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Middle Wallop museum gears up for reopening

Photo: Falklands War-era helicopters being prepared for display: ex-Argentine Agusta A109 and Bell UH-1, and former Army Air Corps Scout AH1.

 

The Army Flying Museum, formerly the Museum of Army Flying, is nearly ready to reopen at Middle Wallop in Hampshire after a £2.59-million programme of work.

Falklands War-era helicopters being prepared for display: ex-Argentine Agusta A109 and Bell UH-1, and former Army Air Corps Scout AH1.

From 1 April, visitors will be able to see the significant changes that have taken place since the museum’s closure in November 2018, including new exhibits, better lighting, interactives and audio-visual displays.

Curator Susan Lindsay said, “The history of army flying is interesting, it’s dynamic, it relates to events all over the world, it’s got some great personal stories associated with it, and we’ve got a really good collection to help us tell that story.

“In terms of interpretation we will be providing information panels for general visitors, but we’ll also be having touch-sensitive screens which will hold a wealth of information from our archives that will provide the aviation enthusiast with some really interesting information that they should enjoy looking at.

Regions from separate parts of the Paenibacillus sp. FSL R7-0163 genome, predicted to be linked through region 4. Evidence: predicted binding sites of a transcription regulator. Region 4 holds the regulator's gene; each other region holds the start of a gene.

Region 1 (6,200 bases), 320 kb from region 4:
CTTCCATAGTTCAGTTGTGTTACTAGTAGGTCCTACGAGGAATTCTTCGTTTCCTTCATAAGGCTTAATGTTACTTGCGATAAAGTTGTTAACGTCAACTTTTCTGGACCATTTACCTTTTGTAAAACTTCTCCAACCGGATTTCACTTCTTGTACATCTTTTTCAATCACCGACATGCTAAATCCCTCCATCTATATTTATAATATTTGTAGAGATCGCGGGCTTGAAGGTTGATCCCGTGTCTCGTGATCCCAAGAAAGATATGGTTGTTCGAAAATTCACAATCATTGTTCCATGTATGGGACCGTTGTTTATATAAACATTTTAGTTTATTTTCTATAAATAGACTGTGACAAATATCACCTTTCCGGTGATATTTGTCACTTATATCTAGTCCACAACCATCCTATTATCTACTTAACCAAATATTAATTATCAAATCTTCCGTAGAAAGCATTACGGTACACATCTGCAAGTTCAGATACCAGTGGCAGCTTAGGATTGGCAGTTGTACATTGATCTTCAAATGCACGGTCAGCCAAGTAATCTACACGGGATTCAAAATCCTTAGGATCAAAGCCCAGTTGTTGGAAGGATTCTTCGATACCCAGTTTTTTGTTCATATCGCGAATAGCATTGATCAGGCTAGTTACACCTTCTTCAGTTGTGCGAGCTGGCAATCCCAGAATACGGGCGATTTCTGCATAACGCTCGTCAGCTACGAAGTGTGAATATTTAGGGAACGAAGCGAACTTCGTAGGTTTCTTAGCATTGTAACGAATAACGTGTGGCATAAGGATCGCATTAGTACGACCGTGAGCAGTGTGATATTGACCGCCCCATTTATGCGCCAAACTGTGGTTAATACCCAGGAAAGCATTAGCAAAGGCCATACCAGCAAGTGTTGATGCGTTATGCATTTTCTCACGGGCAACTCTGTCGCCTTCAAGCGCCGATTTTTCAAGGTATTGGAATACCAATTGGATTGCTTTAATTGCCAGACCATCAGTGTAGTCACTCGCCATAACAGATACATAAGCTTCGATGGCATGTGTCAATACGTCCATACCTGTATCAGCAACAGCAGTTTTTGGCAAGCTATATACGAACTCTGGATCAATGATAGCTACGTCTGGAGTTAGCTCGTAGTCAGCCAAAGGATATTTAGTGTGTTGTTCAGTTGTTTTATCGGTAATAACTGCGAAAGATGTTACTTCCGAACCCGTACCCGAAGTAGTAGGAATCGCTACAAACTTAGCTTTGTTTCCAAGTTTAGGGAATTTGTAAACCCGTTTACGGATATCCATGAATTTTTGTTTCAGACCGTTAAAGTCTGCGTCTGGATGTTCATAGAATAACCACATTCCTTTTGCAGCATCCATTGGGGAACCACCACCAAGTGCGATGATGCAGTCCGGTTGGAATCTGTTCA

“We represent a unit” — the Army Air Corps — “that is very active and still writing history to this very day and it’s important for us to tell that story right up to date.

“And, therefore, for our operations from 1950s onwards, we will have new graphic panels, screens showing footage, showcases with new objects being brought out, and we’re running a really exciting oral history project whereby we’re gathering reminisces from members of the Army aviation community.

“One of the things we’re particularly excited about is a brand new immersive audio visual presentation that tells the story of the attack helicopter, it really will bring that story to light in a dynamic way.”

Islander AL1 ZG993 will be displayed in an elevated position. This aircraft is a new addition to the museum.

Despite the sweeping differences throughout, regular visitors to the museum will still see a few recognisable areas with the 1940s house, glider collection and First World War area remaining largely familiar.

Susan added: “In short, we’re bringing our story up to date, we’re making it more interactive, we’re including lots more personal stories, and we’re making our collections much more accessible to our visitors.”

The museum will reopen to the public at 10.00hrs on Monday 1 April.

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